The Open Dosa

Consuming the Ordinary Differently

The space between fears and alphabet(s)

This essay won the Prof. Barbra Naidu Memorial Prize for the Personal Essay 2021. The theme was Breaking Away. The judge, noted writer and filmmaker, Paromita Vohra had this to say: “An essay full of angular observations, tart humour and serious questions that knits the personal and the political, the earnest and the self-aware with a unique voice and language

When I was a kid, my dreams and purposes kept changing. One fellow tells me I have kangaroo genes. Perhaps he is ironically right. I kept jumping from wanting to become a pilot to teacher, then a windmill builder, then a lorry driver, then a journalist. Later I endured to forget myself in reflections about becoming. Time and again, I became a caricature of myself. From only of a scenario amidst obscure thoughts, I daydreamed of growing into someone or something. I did grow. But into someone I didn’t identify. I wanted to work on being a better person; I was conscious about enhancing better than aunties and uncles at home.

Once in school, for a storytelling competition, I wore a Lungi. I was a hunter narrating how I hunt wild deers. I said many things that were not scripted in my paper only to charm the judges. I was clear and tenacious with the way I stood, carrying my billu and baanas, describing somethings and the whole ball of wax. My lungi was draped into a dhoti and the arrows that were to show hunting got stuck in the fluffy fabric. I pulled an arrow and lungi fell off. I didn’t realize it and extended to perform. I act and act pointing my arrow to the corners of the auditorium.

Little by little, word by word, and action by action I was mounting my hunter story, and suddenly the audience break out laughing. Some held their tummies and others snickered. Thank you so much? I forgot to proclaim it. I stood there gazing and smiling with not only my lip but with the sights and voice that swayed simultaneously. It was only when a girl started showing her fingers towards me that I looked down. I understood that my lungi was sleeping on the floor alone. This is a spring memory of me breaking away and not whining. Because I won the prize that day. Breaking away reshapes an embarrassment over and over until I find tiny fragments of light that it turns my back on.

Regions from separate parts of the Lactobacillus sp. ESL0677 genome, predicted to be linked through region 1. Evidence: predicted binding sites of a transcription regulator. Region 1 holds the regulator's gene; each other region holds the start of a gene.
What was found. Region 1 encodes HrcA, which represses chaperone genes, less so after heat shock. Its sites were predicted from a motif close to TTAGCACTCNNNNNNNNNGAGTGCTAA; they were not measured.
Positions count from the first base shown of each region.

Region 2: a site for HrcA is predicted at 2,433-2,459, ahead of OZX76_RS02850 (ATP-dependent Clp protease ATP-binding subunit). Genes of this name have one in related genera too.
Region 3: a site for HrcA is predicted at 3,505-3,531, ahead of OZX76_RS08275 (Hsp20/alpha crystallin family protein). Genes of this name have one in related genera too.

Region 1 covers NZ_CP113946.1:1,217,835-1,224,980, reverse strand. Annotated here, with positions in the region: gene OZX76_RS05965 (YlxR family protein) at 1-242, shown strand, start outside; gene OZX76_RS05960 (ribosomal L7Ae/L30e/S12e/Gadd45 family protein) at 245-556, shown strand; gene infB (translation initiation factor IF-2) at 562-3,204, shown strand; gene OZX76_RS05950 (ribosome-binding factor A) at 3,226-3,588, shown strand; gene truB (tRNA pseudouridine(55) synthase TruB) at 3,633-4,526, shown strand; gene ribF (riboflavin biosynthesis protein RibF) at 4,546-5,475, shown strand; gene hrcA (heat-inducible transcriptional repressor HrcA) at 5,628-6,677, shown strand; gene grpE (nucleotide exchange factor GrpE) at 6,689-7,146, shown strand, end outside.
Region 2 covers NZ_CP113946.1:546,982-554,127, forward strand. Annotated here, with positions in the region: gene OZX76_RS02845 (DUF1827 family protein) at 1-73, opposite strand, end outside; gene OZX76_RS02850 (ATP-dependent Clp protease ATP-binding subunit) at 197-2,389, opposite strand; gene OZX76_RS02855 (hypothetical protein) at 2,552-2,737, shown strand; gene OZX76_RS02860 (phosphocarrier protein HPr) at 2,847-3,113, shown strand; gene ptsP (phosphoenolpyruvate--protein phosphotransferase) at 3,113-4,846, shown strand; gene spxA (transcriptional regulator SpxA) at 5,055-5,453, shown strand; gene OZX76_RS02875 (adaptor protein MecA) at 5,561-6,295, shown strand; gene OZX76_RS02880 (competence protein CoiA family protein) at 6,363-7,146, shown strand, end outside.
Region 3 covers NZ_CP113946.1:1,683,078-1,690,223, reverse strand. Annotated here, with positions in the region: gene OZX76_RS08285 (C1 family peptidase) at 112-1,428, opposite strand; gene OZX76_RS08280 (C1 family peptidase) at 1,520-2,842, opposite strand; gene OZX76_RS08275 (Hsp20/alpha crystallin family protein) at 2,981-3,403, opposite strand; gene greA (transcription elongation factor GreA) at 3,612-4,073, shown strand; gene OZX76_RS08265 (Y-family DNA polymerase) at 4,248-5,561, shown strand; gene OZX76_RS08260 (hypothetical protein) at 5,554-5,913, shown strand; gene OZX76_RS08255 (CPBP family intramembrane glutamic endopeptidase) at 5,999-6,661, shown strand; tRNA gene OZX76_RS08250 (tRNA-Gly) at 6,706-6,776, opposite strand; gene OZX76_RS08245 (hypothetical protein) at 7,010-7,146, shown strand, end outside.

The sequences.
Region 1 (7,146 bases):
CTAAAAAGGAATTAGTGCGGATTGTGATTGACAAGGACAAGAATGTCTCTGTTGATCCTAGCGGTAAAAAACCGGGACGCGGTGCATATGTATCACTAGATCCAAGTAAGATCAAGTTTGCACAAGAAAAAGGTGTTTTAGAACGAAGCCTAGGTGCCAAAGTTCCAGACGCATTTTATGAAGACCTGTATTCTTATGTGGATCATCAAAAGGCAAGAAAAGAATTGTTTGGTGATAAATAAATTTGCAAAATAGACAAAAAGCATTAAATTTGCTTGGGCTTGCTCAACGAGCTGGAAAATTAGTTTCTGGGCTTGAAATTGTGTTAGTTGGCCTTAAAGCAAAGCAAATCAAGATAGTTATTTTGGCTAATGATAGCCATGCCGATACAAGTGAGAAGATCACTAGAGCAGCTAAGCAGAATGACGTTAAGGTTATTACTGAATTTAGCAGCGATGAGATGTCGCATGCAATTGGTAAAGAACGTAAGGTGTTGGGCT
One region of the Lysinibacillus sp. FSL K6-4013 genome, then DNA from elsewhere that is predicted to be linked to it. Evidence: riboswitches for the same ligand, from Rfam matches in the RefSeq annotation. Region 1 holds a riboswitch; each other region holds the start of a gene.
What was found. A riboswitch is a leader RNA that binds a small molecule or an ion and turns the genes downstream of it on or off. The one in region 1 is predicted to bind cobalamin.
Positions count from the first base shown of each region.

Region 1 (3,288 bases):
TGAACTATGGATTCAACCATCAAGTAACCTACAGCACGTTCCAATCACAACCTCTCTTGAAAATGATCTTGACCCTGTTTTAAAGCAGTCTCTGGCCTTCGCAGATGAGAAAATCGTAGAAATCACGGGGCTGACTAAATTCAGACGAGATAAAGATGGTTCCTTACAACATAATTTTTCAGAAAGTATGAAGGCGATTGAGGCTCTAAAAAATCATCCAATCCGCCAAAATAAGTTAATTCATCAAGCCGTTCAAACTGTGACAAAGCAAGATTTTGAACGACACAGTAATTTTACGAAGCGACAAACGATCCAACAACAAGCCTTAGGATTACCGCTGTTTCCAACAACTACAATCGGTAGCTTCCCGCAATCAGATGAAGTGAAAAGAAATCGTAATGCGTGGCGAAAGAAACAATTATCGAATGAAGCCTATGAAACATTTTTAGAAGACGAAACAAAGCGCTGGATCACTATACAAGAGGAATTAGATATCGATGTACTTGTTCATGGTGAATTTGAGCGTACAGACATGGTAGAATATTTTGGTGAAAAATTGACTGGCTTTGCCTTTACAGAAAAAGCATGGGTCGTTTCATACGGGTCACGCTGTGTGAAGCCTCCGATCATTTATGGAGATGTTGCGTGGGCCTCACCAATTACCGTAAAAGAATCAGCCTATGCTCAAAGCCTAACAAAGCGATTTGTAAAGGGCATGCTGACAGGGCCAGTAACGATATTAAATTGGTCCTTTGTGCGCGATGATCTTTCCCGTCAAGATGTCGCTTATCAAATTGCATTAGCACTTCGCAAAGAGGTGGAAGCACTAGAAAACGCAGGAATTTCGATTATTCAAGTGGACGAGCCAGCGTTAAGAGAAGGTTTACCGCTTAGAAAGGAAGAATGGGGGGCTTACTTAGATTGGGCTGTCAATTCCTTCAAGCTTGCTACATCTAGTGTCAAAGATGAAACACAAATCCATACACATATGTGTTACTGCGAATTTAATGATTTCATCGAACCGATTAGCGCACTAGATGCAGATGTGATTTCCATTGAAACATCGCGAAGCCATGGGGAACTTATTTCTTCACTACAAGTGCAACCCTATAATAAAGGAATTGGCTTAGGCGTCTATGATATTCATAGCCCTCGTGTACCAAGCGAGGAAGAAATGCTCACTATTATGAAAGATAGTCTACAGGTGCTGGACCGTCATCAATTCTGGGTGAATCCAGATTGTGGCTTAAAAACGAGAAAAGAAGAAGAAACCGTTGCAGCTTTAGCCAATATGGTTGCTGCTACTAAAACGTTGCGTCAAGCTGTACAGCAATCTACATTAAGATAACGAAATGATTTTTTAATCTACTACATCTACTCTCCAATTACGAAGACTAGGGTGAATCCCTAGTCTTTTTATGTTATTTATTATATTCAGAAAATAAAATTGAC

After my SSLC, I joined the Pre-university without thinking much about my career and future. Amma honestly told me not to take up science. She was a topper in school, but during her pre-university studies, she failed biology. There are multiple reasons for it. She wanted to ‘enjoy’ life then. She wished to dress up like Zeenat Aman and put a full stop to Langa blouses. She started bunking biology classes to watch old Bollywood films. Why biology only? I wondered. “Dissect madthare, nang bejaaru,” she tells me and her face seemed as long as a fiddle. In between experiencing all her urges to mature, she breathed a voyage of discovery, an intimate adventure. Perhaps passing in a supplementary exam was her break away moment.